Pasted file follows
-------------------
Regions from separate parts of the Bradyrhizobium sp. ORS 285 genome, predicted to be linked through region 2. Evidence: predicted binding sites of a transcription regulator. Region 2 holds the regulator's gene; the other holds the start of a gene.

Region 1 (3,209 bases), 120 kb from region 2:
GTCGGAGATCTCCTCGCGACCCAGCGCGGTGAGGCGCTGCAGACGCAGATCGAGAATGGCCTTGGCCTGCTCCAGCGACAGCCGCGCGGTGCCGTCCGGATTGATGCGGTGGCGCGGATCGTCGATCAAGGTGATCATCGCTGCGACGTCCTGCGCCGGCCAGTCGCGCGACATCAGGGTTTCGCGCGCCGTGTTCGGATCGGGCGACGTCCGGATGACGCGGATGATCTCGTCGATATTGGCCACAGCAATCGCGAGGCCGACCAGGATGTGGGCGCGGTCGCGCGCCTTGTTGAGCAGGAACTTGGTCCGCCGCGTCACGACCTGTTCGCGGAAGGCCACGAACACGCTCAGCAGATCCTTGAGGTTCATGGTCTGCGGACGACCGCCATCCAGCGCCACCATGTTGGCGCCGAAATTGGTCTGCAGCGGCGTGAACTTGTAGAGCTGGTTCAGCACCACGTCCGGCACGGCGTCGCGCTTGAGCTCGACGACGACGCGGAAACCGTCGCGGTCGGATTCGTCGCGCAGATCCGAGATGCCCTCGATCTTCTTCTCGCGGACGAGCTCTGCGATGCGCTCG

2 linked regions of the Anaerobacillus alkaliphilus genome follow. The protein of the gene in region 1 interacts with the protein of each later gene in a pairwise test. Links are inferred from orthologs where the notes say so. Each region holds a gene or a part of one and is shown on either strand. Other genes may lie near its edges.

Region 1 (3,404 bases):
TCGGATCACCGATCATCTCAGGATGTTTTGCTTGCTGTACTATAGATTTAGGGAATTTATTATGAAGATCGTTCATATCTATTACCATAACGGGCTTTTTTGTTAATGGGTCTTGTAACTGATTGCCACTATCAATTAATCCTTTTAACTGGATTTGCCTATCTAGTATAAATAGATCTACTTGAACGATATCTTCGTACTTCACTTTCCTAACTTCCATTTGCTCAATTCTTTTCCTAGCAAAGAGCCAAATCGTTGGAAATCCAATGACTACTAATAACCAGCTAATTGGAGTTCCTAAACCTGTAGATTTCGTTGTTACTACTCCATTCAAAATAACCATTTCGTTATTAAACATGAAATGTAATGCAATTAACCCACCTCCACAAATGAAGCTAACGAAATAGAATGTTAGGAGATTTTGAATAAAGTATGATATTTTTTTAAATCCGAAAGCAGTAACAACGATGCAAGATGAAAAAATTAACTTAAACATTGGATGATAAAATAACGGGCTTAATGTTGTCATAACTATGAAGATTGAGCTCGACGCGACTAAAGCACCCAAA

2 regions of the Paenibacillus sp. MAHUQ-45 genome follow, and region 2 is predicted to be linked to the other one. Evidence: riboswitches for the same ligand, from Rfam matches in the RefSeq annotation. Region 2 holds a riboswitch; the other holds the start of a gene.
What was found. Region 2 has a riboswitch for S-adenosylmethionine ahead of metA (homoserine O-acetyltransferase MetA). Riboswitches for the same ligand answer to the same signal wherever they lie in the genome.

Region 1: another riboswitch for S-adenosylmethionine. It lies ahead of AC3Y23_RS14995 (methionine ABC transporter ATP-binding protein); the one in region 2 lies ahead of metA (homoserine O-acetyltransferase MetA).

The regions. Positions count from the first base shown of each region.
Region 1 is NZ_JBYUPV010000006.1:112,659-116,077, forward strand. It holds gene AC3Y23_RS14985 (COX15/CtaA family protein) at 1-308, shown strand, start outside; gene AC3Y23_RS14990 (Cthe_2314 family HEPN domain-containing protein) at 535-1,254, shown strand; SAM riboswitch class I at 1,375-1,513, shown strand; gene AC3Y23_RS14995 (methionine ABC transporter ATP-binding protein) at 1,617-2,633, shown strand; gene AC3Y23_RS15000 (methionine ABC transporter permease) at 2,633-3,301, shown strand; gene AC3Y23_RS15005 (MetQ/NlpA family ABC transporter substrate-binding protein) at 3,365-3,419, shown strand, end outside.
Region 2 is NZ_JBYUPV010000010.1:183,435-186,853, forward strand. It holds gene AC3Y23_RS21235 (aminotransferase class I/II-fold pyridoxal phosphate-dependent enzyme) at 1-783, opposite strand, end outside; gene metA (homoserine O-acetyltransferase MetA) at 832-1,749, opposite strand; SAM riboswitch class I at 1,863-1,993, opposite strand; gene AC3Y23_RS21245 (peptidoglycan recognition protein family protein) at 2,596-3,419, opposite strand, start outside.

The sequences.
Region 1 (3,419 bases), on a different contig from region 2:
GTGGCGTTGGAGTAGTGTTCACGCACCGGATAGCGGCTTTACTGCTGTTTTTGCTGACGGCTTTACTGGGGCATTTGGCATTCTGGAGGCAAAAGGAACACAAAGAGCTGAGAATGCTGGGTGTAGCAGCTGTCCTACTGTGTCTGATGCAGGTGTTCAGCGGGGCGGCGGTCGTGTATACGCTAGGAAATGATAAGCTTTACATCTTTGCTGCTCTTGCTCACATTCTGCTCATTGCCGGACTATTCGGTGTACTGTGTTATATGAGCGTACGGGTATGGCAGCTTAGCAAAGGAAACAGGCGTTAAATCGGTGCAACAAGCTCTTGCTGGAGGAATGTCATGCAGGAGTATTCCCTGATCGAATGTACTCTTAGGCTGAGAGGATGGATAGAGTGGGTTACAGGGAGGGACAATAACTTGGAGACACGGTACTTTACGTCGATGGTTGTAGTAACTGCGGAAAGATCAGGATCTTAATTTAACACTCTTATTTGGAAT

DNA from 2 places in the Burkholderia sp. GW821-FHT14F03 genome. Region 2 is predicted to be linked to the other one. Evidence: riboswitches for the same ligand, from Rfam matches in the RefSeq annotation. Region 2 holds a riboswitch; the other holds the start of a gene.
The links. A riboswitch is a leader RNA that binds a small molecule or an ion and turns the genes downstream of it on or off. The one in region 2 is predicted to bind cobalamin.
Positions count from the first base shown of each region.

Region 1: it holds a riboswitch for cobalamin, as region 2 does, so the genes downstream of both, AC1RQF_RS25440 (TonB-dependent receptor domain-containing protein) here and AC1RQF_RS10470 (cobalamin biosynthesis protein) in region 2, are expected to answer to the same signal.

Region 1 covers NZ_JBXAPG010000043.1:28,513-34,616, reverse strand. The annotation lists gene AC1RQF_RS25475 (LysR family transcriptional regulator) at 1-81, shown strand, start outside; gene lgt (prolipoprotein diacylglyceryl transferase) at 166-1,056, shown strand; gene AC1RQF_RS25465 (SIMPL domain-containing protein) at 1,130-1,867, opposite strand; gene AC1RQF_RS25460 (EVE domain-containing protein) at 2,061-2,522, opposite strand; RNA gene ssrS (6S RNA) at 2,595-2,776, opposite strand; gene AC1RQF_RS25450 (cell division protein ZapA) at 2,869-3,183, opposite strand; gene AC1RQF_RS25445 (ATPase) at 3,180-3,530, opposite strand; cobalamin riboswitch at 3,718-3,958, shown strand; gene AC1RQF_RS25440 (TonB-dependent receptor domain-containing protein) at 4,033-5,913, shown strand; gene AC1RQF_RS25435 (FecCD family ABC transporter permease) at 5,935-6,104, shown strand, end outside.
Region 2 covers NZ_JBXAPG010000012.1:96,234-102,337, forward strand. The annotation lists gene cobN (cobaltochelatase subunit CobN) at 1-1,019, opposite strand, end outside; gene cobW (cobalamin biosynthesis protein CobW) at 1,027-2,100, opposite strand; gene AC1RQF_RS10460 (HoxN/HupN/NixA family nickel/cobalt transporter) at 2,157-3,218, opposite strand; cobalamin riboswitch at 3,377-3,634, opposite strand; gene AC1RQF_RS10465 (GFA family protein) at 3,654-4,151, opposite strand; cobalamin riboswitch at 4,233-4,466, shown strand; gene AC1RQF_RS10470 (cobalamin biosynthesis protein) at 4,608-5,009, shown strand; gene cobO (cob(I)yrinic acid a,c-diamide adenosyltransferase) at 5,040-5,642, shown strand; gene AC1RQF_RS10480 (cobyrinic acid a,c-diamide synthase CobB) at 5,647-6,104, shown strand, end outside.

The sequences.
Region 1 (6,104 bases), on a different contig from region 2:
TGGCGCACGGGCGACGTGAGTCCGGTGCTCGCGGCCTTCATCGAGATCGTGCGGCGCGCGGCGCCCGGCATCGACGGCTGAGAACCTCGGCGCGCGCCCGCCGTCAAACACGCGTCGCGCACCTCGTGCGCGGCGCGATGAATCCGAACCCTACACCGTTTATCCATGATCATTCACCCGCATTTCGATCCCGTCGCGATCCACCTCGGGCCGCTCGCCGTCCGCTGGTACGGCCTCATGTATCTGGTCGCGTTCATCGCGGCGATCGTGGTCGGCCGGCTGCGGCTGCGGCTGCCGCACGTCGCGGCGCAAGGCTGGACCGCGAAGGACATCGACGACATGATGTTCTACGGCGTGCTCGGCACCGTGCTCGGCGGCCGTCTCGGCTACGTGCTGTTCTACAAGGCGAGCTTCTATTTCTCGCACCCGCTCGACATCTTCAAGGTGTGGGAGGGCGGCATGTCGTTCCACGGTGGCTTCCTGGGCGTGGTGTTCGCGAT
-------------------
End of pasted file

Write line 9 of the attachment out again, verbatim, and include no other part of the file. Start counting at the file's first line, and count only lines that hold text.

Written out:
Region 1: another riboswitch for S-adenosylmethionine. It lies ahead of AC3Y23_RS14995 (methionine ABC transporter ATP-binding protein); the one in region 2 lies ahead of metA (homoserine O-acetyltransferase MetA).